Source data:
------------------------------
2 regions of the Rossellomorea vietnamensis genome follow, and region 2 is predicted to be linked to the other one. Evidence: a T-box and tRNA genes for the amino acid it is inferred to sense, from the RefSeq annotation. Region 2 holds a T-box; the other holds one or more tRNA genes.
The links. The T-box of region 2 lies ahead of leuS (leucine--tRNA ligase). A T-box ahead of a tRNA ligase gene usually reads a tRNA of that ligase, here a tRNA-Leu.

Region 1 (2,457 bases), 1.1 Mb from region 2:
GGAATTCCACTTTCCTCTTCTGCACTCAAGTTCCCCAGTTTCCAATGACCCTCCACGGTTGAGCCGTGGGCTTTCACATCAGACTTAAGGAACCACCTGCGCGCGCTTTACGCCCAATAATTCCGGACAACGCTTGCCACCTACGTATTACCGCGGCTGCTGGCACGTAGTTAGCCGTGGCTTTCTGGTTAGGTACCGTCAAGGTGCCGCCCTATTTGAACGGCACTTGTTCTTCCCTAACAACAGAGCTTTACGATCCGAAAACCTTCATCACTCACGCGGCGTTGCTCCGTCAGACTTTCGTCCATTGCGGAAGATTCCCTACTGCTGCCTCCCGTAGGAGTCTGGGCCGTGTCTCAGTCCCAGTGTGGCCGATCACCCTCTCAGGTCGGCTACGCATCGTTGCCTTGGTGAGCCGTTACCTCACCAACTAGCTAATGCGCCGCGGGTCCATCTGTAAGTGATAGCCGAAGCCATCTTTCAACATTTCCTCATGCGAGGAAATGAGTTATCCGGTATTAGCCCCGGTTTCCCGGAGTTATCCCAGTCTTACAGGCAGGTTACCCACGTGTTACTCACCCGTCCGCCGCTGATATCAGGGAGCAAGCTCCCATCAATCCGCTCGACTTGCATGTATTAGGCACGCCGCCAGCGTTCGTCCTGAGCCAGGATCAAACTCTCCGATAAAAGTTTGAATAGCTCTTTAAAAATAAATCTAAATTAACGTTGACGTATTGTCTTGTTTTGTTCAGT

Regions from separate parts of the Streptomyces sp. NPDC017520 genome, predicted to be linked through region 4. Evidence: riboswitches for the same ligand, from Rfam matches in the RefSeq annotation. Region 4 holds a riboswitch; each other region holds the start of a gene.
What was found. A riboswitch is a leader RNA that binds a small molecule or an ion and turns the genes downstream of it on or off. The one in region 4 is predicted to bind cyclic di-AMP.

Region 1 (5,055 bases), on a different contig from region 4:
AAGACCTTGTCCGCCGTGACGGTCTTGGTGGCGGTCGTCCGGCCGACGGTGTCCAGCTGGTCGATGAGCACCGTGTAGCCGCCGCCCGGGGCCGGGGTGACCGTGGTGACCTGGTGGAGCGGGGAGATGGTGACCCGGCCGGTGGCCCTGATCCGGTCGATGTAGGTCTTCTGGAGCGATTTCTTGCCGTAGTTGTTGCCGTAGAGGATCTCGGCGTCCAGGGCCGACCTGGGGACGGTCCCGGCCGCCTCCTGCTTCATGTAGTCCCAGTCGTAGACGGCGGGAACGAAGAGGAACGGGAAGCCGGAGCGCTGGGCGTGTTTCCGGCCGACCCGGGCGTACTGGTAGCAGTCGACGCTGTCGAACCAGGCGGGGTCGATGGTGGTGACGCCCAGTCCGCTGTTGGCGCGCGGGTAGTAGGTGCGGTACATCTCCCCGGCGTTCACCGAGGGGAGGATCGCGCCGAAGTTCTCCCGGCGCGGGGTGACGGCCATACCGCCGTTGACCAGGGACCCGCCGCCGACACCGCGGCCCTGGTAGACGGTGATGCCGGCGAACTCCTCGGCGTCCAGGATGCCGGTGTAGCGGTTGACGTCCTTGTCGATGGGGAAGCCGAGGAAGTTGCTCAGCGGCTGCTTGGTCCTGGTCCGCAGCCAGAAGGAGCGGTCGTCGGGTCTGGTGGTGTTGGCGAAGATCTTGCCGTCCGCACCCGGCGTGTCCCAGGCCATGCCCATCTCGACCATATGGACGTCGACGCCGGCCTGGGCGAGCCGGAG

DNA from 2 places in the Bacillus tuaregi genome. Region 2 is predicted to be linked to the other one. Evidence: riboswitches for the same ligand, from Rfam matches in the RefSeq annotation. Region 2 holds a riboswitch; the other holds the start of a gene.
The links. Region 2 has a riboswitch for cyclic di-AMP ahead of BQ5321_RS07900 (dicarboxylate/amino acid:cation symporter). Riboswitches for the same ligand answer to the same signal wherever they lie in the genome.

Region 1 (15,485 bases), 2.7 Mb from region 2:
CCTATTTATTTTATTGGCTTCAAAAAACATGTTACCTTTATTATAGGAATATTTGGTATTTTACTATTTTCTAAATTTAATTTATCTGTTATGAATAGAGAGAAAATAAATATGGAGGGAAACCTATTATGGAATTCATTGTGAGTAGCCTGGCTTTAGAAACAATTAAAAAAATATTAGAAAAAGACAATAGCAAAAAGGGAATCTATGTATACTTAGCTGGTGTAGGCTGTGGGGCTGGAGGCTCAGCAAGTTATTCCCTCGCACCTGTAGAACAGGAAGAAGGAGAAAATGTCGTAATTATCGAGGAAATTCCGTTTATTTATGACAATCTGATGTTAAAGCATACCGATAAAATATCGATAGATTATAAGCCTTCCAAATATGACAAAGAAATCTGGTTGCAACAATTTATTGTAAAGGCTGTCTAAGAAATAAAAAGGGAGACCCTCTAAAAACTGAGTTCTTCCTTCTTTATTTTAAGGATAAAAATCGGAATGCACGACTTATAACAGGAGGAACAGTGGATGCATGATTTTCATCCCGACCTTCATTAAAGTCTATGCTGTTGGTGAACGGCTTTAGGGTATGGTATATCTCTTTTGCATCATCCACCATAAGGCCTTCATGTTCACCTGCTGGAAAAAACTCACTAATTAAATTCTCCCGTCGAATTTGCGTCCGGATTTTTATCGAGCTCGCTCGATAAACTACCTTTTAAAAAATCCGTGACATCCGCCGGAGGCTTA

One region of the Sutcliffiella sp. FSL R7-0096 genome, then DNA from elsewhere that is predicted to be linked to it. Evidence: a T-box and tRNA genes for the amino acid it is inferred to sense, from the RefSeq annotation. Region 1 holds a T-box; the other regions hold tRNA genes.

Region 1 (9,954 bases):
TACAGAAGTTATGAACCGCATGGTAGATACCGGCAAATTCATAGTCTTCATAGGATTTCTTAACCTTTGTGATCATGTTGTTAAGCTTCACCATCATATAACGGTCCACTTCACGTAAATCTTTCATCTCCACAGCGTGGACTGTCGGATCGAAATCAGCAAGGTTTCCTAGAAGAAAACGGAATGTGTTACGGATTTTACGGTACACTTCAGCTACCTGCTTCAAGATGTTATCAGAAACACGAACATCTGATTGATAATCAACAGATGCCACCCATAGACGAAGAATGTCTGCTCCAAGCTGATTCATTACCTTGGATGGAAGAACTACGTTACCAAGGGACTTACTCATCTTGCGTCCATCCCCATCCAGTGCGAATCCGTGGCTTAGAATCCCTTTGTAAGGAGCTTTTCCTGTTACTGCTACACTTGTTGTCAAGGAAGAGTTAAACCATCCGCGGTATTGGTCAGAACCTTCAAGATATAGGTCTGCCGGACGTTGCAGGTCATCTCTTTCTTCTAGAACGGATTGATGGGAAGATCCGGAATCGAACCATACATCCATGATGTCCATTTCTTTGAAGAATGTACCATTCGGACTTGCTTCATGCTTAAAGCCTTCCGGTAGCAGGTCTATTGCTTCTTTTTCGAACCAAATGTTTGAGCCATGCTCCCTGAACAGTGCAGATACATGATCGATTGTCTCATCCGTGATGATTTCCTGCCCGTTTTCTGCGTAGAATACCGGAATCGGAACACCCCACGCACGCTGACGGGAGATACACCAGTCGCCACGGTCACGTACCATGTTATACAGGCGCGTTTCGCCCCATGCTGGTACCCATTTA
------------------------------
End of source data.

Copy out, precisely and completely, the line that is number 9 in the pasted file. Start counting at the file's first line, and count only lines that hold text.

DNA from 2 places in the Bacillus tuaregi genome. Region 2 is predicted to be linked to the other one. Evidence: riboswitches for the same ligand, from Rfam matches in the RefSeq annotation. Region 2 holds a riboswitch; the other holds the start of a gene.